On this week’s episode of NPR staple This American Life, the placid Ira Glass discussed the rise of a Schenectady school maintenance man to head of his department, and his despotic reign over the same. It was a fascinating slice of life—at least, that’s how I imagine I’d describe it if I were among the program’s target audience. The Next‘s collaborative Booth debut and new single of the same title, on the other hand, finds Dujeous emcee/singer Mojo the Cinematic and beatsmith/guitarist Taylormade Sounds hooking up with two of rap’s most powerful underground voices to blow the lid off the reassuring myth known as the American Dream. Over Taylor’s slow-rolling street boardwork, Mojo paints a depressing picture of poverty in the U.S. Talib Kweli and Immortal Technique guest, the former getting in some witty swipes about the uselessness of college degrees in an incisive middle verse and the latter invoking the names of a few of his political idols (“Mumia, the Cuban Five and Leonard Peltier…”) on the back. This American Life is out now for purchase on iTunes, with 25 percent of the profits going towards the Occupy Wall Street movement. The record will also appear on Dujeous’ Dusk Till Dawn LP, due out next month.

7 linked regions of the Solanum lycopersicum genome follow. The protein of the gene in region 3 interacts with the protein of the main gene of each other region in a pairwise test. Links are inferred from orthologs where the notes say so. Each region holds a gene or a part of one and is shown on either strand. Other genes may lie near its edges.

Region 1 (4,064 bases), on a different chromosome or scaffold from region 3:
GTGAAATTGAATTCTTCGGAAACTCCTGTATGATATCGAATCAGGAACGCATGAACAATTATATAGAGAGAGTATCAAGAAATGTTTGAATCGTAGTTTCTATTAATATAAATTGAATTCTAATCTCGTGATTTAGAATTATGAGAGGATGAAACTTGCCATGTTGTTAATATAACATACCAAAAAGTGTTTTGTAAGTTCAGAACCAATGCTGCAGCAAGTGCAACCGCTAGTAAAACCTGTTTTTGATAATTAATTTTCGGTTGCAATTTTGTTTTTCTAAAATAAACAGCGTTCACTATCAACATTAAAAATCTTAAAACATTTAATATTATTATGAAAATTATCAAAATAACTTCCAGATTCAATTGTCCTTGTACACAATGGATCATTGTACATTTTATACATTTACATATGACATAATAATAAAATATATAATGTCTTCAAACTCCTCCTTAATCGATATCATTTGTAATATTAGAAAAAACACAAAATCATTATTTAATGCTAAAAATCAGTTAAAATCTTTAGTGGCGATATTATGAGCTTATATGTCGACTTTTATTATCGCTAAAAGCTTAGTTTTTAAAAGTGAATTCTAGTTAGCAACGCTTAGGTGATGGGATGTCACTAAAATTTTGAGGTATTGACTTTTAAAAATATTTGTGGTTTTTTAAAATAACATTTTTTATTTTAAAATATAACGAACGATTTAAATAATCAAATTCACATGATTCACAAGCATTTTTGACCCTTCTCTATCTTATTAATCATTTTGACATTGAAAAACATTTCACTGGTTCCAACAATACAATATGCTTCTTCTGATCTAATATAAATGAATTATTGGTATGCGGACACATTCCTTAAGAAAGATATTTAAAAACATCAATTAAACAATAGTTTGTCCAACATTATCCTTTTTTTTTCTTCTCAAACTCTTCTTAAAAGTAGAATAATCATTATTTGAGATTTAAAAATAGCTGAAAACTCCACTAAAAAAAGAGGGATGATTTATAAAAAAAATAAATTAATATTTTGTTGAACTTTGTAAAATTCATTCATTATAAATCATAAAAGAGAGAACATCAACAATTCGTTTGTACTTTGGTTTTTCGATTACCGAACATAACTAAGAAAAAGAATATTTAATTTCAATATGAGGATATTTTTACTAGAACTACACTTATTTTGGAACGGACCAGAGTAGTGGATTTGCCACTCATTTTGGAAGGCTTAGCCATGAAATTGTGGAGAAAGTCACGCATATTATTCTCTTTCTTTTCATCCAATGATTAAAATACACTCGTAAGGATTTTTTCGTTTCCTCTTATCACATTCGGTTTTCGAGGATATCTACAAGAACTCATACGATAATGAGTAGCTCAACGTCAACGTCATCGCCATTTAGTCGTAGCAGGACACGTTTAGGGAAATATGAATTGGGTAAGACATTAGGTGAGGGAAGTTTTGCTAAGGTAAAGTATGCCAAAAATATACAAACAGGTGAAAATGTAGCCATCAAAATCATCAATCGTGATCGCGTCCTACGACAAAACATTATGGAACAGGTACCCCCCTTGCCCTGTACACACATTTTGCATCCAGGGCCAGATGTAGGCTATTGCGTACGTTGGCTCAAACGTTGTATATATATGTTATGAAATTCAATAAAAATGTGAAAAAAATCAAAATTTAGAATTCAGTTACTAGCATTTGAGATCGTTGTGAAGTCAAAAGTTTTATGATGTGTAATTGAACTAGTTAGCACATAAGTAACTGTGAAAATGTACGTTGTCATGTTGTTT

Written by richard on 11/9/11
Submit your Rating
First DJ Booth Appearance:
"Put You On The Game" (2011)
Total DJ Booth Features:
You Might Like...
Commentsblog comments powered by Disqus
- What Rappers Would You Pick for “New York vs. Everybody”?
- The Worlds Needs a Freddie Gibbs x BJ The Chicago Kid Album
- Tasha The Amazon - Can’t Control Us
- Is Madonna Working on a Secret Rap Album?
- RyattFienix - Ryse of the Fienix
- Estonian Trap Rapper Tommy Cash is Going to Take Over the Internet
- Your Favorite Indie Rapper is Secretly Signed to a Major Label
- The DJBooth - Top Prospects EP (Vol. 2)
- All 72 of Drakes Billboard Top 100 Songs
- The Best Hip-Hop & R&B Songs of 2014 (Ongoing)